In the practice of this invention, oligonucleotide sequences were designed to prime cDNA synthesis at specific sites within the FIPV S gene. Oligonucleotide primers specific for the DNA sequence of the FIPV S gene were designed as described in detail in Example 2. Table II below specifically identifies the 5′ and 3′ FIPV S oligonucleotide primers [SEQ ID NOS: 1-9 and 10-18, respectively] by nucleotide sequence and portion of S gene amino acid sequence covered. In addition to providing nucleotide sequences spanning the amino acid sequence regions of the S gene, the primers specifically identified in Table II [SEQ ID NOS: 1-18] also contain sequences for introducing a feline coronavirus S gene fragment in a specific orientation into a selected expression vector to produce fusion proteins of the invention.
These same primers, as well as the below-described optimized conditions for the PCR amplification of fragments from feline coronavirus RNA, e.g., the primers of Table II below [SEQ ID NOS: 1-18], may also be utilized as reagents in a diagnostic method employing the PCR technique to identify the presence of an FIPV or FIPV-like virus.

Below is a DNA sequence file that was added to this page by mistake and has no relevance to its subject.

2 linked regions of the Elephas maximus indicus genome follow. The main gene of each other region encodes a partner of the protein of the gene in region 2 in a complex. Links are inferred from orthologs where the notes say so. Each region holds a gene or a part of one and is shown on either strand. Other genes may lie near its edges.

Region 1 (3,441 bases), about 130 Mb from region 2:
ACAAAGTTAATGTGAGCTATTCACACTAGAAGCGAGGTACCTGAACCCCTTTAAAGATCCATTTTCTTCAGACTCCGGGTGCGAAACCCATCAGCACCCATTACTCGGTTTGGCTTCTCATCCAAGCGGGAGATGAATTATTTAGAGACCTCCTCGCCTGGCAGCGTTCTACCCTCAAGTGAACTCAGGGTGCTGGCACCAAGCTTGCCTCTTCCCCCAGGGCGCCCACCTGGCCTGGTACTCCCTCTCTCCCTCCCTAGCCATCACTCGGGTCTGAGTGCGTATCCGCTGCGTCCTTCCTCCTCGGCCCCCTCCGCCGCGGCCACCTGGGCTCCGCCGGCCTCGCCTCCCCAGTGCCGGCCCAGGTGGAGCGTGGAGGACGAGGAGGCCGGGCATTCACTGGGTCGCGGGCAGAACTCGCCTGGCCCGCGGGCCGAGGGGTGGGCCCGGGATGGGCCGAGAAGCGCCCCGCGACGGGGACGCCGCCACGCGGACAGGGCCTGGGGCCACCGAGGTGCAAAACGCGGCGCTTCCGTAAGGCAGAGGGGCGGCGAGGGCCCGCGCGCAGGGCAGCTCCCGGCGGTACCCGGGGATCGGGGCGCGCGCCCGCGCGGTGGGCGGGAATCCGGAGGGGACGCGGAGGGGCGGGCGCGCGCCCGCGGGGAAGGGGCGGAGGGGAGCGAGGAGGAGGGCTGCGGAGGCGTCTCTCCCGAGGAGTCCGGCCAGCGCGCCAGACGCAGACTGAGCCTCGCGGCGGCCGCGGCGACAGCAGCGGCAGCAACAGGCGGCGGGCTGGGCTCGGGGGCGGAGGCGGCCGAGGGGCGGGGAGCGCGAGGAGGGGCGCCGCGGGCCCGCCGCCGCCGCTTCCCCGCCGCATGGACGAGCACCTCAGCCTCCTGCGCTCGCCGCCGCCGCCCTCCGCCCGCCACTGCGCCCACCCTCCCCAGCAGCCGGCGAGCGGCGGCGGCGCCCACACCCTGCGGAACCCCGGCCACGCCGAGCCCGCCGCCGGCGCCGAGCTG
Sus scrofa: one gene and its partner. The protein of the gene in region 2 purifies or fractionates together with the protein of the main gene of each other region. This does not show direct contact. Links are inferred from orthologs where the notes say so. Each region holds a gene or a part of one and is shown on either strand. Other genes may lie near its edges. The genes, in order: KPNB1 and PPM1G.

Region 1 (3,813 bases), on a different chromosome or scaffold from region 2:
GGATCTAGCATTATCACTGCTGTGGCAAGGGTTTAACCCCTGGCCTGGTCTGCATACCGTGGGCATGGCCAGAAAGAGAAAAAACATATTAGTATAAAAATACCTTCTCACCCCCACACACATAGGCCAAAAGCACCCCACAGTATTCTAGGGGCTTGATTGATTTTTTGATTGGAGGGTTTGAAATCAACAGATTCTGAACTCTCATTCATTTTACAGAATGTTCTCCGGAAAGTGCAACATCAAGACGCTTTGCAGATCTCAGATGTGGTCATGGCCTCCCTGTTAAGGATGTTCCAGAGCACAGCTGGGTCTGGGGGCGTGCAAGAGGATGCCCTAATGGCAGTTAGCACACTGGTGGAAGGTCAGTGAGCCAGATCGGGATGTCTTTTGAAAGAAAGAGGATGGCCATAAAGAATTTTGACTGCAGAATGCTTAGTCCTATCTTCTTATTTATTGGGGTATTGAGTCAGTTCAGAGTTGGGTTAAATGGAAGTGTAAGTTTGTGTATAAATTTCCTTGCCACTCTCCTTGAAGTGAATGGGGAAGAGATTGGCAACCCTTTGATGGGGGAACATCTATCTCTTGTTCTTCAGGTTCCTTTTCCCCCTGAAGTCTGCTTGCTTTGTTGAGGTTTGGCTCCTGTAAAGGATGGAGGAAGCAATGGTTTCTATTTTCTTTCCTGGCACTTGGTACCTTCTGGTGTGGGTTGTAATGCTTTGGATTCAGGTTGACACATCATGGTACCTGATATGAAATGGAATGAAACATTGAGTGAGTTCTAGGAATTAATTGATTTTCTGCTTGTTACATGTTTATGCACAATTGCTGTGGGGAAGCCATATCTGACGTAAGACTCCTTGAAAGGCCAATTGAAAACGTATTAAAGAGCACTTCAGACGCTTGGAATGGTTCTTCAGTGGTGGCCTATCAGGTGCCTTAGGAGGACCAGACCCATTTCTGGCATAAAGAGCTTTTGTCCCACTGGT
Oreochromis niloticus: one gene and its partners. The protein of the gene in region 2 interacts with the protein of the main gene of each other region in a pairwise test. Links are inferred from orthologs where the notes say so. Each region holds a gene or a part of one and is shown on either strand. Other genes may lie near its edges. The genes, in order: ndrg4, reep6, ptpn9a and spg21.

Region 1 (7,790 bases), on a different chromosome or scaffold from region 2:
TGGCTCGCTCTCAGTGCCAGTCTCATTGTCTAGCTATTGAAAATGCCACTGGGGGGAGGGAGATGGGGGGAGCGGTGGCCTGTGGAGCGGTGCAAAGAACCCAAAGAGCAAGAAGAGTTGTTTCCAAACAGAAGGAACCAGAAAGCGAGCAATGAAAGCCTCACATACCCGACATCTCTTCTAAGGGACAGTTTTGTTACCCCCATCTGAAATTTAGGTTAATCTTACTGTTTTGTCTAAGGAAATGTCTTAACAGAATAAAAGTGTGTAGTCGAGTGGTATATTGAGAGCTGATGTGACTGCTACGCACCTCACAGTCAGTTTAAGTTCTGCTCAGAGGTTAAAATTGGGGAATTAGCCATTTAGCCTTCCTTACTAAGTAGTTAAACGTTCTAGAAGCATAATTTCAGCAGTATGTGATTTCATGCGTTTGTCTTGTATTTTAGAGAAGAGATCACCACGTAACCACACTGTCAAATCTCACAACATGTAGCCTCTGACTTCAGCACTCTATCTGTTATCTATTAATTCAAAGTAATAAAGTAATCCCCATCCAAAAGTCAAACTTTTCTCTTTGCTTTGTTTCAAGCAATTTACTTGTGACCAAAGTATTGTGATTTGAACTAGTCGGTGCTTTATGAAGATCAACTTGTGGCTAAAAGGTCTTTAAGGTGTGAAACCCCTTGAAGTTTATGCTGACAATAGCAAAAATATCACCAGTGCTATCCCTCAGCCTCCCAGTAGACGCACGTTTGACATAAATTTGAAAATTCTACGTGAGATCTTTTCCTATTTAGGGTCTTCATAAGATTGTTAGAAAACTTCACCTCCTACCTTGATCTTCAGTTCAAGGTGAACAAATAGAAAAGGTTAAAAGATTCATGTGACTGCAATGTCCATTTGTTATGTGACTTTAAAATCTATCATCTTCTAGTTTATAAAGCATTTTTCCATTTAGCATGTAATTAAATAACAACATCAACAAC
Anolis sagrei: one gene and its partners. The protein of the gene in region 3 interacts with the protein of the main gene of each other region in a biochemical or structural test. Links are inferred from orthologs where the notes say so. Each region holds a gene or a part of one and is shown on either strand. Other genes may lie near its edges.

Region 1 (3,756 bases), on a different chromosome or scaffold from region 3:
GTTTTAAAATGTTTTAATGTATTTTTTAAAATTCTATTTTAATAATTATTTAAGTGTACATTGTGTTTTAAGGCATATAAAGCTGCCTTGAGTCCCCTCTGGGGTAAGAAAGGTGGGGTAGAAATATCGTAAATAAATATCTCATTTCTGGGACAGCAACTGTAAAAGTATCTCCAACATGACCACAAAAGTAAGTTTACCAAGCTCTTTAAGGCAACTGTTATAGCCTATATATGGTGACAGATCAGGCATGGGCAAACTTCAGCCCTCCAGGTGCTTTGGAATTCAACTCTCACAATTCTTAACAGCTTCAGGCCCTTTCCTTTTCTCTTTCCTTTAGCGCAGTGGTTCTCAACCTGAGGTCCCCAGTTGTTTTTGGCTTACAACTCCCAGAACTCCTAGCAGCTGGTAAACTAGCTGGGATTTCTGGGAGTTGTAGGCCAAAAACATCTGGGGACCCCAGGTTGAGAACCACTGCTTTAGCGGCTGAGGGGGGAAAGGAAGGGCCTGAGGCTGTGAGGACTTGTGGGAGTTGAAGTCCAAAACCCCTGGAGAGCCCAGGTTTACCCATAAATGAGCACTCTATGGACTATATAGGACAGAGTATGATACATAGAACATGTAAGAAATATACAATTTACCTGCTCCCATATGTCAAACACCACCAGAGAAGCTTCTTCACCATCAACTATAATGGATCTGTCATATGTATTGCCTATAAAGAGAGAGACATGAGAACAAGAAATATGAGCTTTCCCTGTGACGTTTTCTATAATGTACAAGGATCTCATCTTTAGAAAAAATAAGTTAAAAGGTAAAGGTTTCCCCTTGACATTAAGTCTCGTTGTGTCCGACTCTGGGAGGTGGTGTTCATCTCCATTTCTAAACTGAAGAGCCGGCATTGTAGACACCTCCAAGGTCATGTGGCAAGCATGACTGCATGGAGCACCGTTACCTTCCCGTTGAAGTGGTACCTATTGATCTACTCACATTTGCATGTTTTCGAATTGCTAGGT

These primers were synthesized by the phosphoramidite method and gel purified prior to use. The primers were then used in the technique of polymerase chain reaction (PCR) analysis [see, e.g., Arnheim et al, Chem. & Eng. News, pages 36-47 (Oct. 1, 1990)], which reference is incorporated herein by reference. The PCR technique is known to those of skill in the art of genetic engineering and is described in detail in Example 3. The PCR technique may be used to generate additional fragments representing discrete regions of the FIPV and FECV peplomer gene. Thus this technique permits the isolation, identification and amplification of FIPV and FECV sequences which represent areas of homology or heterogeneity among significant strains of feline coronaviruses. Such DNA sequences or fragments thereof are useful in both diagnosis and therapy of infected animals.
The identification of heterogenous gene sequences provides reagents useful in diagnostic assays to detect and distinguish the presence of specific viruses from each other, e.g., to distinguish one feline coronavirus from another or one species of coronavirus from another by means of conventional assay formats.